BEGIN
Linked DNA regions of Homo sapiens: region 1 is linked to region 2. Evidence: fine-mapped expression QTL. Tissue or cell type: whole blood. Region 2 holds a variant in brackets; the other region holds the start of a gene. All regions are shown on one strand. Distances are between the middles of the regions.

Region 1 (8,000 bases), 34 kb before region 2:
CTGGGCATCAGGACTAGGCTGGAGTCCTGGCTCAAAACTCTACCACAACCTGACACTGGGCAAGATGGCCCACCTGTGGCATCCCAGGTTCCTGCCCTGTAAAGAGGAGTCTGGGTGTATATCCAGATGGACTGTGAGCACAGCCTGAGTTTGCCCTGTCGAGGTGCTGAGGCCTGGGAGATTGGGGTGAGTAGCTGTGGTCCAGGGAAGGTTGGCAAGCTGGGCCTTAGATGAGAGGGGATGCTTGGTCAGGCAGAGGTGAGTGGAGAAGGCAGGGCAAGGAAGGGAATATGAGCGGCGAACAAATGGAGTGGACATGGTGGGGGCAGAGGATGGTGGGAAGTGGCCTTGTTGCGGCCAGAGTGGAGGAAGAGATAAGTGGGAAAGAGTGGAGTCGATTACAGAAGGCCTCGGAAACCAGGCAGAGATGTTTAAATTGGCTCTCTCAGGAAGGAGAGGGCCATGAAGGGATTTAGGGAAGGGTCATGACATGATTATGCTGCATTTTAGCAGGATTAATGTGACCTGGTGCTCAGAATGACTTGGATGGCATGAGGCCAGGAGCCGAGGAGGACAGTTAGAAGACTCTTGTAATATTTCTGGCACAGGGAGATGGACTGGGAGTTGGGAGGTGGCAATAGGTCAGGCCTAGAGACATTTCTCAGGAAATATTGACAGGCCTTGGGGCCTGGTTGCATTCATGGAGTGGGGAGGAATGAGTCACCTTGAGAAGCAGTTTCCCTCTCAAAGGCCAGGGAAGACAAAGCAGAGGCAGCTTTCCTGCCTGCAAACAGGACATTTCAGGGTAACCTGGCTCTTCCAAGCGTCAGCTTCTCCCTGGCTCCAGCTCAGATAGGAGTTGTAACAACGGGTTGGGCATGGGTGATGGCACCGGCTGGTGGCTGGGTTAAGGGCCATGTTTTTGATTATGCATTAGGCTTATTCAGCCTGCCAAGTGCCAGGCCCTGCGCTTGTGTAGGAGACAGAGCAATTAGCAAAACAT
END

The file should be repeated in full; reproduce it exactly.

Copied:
Linked DNA regions of Homo sapiens: region 1 is linked to region 2. Evidence: fine-mapped expression QTL. Tissue or cell type: whole blood. Region 2 holds a variant in brackets; the other region holds the start of a gene. All regions are shown on one strand. Distances are between the middles of the regions.

Region 1 (8,000 bases), 34 kb before region 2:
CTGGGCATCAGGACTAGGCTGGAGTCCTGGCTCAAAACTCTACCACAACCTGACACTGGGCAAGATGGCCCACCTGTGGCATCCCAGGTTCCTGCCCTGTAAAGAGGAGTCTGGGTGTATATCCAGATGGACTGTGAGCACAGCCTGAGTTTGCCCTGTCGAGGTGCTGAGGCCTGGGAGATTGGGGTGAGTAGCTGTGGTCCAGGGAAGGTTGGCAAGCTGGGCCTTAGATGAGAGGGGATGCTTGGTCAGGCAGAGGTGAGTGGAGAAGGCAGGGCAAGGAAGGGAATATGAGCGGCGAACAAATGGAGTGGACATGGTGGGGGCAGAGGATGGTGGGAAGTGGCCTTGTTGCGGCCAGAGTGGAGGAAGAGATAAGTGGGAAAGAGTGGAGTCGATTACAGAAGGCCTCGGAAACCAGGCAGAGATGTTTAAATTGGCTCTCTCAGGAAGGAGAGGGCCATGAAGGGATTTAGGGAAGGGTCATGACATGATTATGCTGCATTTTAGCAGGATTAATGTGACCTGGTGCTCAGAATGACTTGGATGGCATGAGGCCAGGAGCCGAGGAGGACAGTTAGAAGACTCTTGTAATATTTCTGGCACAGGGAGATGGACTGGGAGTTGGGAGGTGGCAATAGGTCAGGCCTAGAGACATTTCTCAGGAAATATTGACAGGCCTTGGGGCCTGGTTGCATTCATGGAGTGGGGAGGAATGAGTCACCTTGAGAAGCAGTTTCCCTCTCAAAGGCCAGGGAAGACAAAGCAGAGGCAGCTTTCCTGCCTGCAAACAGGACATTTCAGGGTAACCTGGCTCTTCCAAGCGTCAGCTTCTCCCTGGCTCCAGCTCAGATAGGAGTTGTAACAACGGGTTGGGCATGGGTGATGGCACCGGCTGGTGGCTGGGTTAAGGGCCATGTTTTTGATTATGCATTAGGCTTATTCAGCCTGCCAAGTGCCAGGCCCTGCGCTTGTGTAGGAGACAGAGCAATTAGCAAAACAT